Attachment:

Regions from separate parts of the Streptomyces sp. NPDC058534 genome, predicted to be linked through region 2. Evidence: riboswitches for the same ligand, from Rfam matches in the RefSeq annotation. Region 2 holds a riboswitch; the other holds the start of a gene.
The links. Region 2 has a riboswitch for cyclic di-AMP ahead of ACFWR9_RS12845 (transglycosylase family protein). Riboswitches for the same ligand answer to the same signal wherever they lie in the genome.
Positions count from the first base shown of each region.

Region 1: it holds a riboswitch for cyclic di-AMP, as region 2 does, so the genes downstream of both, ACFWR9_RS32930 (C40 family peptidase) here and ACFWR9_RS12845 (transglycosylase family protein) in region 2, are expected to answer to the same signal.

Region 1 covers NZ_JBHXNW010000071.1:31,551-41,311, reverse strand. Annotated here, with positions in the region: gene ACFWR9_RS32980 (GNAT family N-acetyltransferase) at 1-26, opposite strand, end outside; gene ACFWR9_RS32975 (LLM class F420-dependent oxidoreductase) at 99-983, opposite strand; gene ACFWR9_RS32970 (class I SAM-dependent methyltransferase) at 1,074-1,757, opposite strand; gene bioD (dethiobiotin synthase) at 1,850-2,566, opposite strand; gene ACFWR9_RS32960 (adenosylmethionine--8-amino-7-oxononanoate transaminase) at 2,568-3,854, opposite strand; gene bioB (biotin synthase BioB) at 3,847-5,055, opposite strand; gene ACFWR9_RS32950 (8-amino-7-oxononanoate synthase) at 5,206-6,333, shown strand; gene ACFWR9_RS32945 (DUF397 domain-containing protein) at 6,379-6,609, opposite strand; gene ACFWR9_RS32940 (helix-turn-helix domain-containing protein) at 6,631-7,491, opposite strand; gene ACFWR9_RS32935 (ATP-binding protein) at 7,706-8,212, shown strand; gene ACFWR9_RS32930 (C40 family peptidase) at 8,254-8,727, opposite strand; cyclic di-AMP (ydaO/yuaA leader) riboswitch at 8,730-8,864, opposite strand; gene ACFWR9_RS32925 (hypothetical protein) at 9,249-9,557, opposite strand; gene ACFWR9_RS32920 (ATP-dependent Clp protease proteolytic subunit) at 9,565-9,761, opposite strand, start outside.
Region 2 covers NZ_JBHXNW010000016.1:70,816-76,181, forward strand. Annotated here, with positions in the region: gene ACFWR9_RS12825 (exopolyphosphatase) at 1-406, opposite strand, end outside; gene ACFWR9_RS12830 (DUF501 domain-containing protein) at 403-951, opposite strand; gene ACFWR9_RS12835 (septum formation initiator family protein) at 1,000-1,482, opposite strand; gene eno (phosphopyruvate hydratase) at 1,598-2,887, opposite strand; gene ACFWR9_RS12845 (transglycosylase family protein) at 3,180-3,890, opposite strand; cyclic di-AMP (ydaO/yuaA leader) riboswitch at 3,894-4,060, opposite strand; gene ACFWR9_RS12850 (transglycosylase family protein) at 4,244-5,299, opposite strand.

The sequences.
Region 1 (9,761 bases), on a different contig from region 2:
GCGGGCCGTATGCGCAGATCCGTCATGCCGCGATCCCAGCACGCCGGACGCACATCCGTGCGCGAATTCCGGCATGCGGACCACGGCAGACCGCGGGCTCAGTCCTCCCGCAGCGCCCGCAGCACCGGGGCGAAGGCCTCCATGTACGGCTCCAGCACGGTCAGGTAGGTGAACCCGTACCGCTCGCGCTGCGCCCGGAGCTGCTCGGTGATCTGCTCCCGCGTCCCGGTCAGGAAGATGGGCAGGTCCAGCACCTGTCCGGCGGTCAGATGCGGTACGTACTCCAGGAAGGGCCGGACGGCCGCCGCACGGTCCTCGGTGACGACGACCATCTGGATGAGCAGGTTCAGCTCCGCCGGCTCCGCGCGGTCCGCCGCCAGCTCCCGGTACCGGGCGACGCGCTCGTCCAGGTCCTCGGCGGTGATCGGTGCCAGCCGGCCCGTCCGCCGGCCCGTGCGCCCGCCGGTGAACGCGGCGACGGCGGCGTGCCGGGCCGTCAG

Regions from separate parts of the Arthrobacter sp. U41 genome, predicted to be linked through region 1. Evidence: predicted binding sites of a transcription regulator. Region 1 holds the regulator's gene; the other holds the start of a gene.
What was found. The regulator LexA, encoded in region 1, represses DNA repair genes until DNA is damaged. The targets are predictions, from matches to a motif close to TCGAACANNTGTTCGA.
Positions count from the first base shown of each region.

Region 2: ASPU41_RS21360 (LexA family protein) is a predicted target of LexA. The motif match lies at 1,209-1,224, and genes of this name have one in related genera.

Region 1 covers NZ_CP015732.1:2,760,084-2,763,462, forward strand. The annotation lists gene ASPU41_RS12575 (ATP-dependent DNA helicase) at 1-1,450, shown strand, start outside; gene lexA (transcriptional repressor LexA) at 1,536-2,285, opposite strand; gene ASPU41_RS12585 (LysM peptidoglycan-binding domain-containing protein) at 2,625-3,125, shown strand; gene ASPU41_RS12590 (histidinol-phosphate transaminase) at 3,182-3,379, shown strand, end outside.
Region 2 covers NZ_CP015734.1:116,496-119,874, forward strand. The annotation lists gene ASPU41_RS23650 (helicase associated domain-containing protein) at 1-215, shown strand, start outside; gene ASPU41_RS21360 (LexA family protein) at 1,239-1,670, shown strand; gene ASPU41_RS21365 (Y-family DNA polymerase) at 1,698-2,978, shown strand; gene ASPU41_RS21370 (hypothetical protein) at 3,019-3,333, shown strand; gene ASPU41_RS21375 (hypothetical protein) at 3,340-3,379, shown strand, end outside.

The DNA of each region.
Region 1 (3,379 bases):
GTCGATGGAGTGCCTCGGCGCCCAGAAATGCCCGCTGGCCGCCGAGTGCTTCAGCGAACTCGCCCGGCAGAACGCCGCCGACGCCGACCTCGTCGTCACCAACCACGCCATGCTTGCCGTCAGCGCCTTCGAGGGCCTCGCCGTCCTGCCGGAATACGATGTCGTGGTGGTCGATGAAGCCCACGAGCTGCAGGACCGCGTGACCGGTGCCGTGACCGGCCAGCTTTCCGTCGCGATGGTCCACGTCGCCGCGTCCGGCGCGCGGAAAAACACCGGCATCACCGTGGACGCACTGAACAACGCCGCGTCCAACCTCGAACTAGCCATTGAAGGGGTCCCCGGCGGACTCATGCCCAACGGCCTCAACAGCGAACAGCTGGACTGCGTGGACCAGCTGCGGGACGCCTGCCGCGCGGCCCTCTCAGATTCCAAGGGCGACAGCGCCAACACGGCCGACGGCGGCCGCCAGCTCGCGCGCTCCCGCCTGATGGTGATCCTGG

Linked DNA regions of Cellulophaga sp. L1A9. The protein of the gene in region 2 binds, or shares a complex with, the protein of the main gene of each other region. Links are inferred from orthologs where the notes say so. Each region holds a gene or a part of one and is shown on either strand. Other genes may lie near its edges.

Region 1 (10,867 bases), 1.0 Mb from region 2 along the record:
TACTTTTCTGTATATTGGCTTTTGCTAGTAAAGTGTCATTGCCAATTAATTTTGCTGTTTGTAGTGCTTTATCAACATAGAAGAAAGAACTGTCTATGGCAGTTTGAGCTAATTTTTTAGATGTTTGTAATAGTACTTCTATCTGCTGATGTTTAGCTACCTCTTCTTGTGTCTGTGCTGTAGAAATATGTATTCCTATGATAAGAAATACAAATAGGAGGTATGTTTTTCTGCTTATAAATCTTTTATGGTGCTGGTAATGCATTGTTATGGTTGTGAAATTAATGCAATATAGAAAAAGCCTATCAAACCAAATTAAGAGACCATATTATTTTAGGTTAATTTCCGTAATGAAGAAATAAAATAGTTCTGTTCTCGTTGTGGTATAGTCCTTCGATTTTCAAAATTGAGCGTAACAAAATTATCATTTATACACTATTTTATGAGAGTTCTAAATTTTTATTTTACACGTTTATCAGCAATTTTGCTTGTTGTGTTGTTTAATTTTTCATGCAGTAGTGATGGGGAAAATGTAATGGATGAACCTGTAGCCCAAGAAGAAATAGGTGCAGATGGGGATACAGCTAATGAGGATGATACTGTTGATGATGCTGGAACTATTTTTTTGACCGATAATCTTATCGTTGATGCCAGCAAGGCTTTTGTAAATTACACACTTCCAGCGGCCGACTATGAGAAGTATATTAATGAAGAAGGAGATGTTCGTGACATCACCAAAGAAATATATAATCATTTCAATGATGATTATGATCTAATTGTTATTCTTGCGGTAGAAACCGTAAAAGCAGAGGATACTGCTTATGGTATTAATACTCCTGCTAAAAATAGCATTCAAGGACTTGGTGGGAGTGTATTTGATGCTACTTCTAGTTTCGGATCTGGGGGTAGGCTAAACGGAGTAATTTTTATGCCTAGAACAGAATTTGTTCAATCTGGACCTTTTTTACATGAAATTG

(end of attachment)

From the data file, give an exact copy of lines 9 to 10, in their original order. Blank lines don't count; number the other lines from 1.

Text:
GCGGGCCGTATGCGCAGATCCGTCATGCCGCGATCCCAGCACGCCGGACGCACATCCGTGCGCGAATTCCGGCATGCGGACCACGGCAGACCGCGGGCTCAGTCCTCCCGCAGCGCCCGCAGCACCGGGGCGAAGGCCTCCATGTACGGCTCCAGCACGGTCAGGTAGGTGAACCCGTACCGCTCGCGCTGCGCCCGGAGCTGCTCGGTGATCTGCTCCCGCGTCCCGGTCAGGAAGATGGGCAGGTCCAGCACCTGTCCGGCGGTCAGATGCGGTACGTACTCCAGGAAGGGCCGGACGGCCGCCGCACGGTCCTCGGTGACGACGACCATCTGGATGAGCAGGTTCAGCTCCGCCGGCTCCGCGCGGTCCGCCGCCAGCTCCCGGTACCGGGCGACGCGCTCGTCCAGGTCCTCGGCGGTGATCGGTGCCAGCCGGCCCGTCCGCCGGCCCGTGCGCCCGCCGGTGAACGCGGCGACGGCGGCGTGCCGGGCCGTCAG

Regions from separate parts of the Arthrobacter sp. U41 genome, predicted to be linked through region 1. Evidence: predicted binding sites of a transcription regulator. Region 1 holds the regulator's gene; the other holds the start of a gene.